The Role of Tumour Supressors and Viral onOncoproteins in Cervical Carcinogenesis
M. Anton 1,3; M. Horký 2; O. Bláha 1,3
Masaryk Memorial Cancer Institute, Brno, Head: Doc. MUDr. J. Žaloudík, CSc. 2 Inst. Pathol. Physiol. Faculty of Medicine Masaryk Univ., Brno, Head: Prof. MUDr. RNDr. J. Vácha, DrSc. 3 IInd Dept. Obstet. Gynecol. Faculty of Medicine, Masaryk Univ., Brno, H
Ceska Gynekol 2000; (4): 275-278
This article summarizes current knowledge of the cervical carcinogenesis with a special focus onthe molecular mechanisms involving the interaction of celullar tumour supressors (p53, RB, p73)with viral oncoproteins (E6, E7). The E6-induced degradation of p53 protein results in the inhibi-tion of apoptosis, inability to repair DNA and fixation of mutations. The p53-dependent tumouri-genesis is influenced by interaction not only with E6/HPV 16, 18 but also with MDM2, bcl-2 and RBprotein. The polymorphism of p53 seems to contribute to malignant transformation of cervix. Oncontrary, there are experimental data showing that p53 may not be the only factor playing role inmalignant transformation in cervical cancer. It has been generally agreed that viral oncoproteinE6 is a critical step in the onset of malignant transformation of cervix. There is a vast number ofexperimental and clinical studies confirming the validity of E6 induced cervical cancer includingalteration of the genotype and phenotypic characteristics of the transforming cells. The moderntools of molecular biology offer an exact diagnosis as well as relevant targets for gene therapy ofthe cervical cancer.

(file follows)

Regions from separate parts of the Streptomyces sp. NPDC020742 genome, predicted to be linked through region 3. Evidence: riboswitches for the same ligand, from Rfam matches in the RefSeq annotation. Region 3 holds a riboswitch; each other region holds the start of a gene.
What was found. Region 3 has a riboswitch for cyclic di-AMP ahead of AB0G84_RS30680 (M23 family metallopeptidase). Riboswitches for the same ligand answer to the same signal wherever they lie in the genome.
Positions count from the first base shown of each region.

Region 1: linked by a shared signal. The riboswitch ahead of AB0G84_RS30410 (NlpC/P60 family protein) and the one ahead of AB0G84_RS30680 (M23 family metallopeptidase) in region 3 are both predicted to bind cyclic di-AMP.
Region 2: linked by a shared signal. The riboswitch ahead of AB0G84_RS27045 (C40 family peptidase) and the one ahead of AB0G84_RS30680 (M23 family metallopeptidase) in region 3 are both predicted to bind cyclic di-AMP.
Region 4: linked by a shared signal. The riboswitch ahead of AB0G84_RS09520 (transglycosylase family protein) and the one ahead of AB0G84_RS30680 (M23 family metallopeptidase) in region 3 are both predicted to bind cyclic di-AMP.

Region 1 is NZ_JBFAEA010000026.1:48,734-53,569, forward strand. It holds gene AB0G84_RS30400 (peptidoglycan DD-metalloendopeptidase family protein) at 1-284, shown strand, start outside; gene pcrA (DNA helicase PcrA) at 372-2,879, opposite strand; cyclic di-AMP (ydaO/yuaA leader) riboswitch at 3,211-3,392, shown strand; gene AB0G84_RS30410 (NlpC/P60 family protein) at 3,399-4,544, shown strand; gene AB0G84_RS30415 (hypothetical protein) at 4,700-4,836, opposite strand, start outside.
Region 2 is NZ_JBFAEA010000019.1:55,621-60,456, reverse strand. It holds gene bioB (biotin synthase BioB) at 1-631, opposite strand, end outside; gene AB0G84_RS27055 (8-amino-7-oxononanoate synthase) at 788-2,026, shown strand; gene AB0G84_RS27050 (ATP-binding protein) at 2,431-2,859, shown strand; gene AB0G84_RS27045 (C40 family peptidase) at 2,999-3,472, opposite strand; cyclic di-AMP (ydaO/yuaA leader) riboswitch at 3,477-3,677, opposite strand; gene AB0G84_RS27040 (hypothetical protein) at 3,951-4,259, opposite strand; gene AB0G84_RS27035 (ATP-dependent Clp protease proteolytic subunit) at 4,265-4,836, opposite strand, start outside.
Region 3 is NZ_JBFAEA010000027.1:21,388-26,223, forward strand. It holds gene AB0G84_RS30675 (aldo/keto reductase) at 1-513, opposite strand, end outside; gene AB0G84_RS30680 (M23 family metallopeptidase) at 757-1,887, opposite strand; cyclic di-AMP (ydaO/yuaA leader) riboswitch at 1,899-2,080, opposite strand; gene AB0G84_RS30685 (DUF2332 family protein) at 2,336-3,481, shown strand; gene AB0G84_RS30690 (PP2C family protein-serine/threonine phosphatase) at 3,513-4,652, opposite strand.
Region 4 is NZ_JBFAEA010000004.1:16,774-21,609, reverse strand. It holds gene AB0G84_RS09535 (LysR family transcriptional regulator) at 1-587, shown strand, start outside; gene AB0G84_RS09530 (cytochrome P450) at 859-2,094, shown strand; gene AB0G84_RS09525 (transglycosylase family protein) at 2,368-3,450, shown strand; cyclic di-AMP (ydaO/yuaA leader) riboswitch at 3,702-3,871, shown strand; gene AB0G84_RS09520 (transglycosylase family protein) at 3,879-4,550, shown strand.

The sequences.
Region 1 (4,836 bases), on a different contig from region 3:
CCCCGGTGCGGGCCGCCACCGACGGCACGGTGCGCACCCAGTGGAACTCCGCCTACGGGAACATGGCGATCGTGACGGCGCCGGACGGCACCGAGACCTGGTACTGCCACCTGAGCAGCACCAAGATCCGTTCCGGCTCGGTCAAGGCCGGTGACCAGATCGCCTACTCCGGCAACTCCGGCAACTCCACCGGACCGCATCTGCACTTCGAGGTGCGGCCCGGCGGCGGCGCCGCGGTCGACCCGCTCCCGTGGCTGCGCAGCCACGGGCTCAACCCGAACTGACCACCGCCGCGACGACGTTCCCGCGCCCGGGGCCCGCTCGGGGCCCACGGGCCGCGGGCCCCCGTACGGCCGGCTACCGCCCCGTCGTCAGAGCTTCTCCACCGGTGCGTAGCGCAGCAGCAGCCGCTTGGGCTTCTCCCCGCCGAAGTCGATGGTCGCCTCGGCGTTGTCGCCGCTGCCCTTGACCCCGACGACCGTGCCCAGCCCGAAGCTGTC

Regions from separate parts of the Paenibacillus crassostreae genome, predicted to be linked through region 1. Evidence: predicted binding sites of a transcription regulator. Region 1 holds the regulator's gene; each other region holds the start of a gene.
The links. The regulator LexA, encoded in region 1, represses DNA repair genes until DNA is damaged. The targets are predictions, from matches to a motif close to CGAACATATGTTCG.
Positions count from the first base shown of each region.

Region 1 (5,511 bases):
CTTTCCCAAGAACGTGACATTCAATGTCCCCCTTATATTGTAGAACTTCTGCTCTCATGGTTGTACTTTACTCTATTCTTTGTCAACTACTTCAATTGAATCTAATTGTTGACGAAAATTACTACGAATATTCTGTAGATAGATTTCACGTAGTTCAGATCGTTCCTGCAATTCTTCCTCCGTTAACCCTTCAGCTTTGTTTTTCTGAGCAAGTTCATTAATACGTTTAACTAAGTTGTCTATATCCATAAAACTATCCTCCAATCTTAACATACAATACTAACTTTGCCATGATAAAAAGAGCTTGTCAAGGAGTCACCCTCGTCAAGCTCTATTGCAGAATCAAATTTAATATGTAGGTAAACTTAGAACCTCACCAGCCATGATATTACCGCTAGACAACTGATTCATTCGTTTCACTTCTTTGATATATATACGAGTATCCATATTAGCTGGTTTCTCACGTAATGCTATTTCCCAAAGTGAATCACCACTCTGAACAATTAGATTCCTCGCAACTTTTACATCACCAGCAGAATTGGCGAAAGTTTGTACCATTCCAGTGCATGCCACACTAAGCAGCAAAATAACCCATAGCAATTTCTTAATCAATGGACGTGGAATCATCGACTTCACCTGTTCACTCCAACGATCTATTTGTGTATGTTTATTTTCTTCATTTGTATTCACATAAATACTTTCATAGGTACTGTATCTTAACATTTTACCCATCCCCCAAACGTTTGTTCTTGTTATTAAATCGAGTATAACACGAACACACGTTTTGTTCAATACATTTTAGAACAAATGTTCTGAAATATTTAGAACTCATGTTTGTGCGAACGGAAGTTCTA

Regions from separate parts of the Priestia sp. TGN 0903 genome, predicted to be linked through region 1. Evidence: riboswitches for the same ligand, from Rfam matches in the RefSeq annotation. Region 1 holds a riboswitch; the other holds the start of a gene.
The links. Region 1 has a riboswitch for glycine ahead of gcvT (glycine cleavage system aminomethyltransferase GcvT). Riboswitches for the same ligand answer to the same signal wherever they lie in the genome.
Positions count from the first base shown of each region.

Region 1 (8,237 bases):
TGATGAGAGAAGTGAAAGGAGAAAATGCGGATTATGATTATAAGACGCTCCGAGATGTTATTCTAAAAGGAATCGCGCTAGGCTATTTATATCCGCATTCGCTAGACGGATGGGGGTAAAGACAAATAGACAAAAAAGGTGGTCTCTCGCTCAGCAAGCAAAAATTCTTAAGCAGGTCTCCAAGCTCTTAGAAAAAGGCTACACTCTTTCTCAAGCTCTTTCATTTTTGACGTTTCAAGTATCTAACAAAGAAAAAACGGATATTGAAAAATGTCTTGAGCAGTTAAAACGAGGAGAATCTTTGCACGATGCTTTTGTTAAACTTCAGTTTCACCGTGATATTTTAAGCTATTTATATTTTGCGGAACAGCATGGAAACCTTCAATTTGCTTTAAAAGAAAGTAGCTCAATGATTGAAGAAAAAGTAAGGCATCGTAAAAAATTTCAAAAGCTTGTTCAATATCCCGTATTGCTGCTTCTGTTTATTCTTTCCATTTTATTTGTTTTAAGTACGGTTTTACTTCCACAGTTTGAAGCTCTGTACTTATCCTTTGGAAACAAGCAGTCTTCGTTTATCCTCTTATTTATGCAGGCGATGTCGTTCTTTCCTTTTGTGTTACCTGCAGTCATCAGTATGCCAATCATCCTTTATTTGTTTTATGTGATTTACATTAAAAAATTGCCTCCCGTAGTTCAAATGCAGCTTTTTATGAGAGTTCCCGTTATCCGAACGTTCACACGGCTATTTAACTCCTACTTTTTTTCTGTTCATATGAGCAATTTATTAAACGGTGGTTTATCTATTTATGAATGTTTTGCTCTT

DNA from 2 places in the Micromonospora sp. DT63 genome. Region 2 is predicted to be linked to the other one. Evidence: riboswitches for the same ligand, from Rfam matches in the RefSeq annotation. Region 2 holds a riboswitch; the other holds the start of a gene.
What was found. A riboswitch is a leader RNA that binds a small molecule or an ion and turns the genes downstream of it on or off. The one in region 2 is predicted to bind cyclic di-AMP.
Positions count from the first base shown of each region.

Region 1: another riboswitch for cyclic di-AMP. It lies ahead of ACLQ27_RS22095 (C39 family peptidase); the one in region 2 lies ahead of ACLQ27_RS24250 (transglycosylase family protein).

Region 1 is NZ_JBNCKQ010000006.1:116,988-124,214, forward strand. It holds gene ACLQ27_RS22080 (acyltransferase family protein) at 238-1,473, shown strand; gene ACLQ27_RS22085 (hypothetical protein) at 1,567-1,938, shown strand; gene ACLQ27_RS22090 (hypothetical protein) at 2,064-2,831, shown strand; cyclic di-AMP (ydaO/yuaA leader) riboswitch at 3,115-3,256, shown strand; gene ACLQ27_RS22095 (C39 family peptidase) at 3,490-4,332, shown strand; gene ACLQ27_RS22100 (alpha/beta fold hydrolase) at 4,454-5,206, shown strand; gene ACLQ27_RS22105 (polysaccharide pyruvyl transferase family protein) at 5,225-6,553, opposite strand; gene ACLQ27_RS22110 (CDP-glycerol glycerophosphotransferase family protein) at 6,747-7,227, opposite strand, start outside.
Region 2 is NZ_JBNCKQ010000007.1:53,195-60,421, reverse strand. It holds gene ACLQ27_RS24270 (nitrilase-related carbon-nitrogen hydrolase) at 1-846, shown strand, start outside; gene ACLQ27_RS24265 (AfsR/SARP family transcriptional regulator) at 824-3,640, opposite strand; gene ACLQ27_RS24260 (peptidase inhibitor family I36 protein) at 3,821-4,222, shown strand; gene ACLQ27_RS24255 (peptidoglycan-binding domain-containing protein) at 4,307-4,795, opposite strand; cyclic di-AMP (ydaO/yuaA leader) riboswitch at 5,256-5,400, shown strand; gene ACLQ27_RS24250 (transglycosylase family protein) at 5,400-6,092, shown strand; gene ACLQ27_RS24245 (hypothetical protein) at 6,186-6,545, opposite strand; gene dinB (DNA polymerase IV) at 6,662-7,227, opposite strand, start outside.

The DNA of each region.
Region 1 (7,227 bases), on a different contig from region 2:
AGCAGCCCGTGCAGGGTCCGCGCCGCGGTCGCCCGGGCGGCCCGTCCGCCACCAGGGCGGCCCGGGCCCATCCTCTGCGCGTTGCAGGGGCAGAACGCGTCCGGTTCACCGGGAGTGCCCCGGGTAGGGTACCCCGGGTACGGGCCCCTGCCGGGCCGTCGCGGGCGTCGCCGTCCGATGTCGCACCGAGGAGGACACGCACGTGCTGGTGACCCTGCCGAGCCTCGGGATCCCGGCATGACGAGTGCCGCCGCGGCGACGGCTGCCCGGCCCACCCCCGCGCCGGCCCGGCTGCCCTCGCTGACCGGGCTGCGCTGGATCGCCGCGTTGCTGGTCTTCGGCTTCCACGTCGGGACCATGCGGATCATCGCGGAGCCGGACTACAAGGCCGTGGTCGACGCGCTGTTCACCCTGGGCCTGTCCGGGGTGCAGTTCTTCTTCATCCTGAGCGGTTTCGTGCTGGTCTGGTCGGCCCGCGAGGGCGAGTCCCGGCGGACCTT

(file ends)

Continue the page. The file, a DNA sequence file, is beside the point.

viral oncoproteins, tumour supressors, malignant transformation, cervical neoplasia
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Gynaecology and obstetrics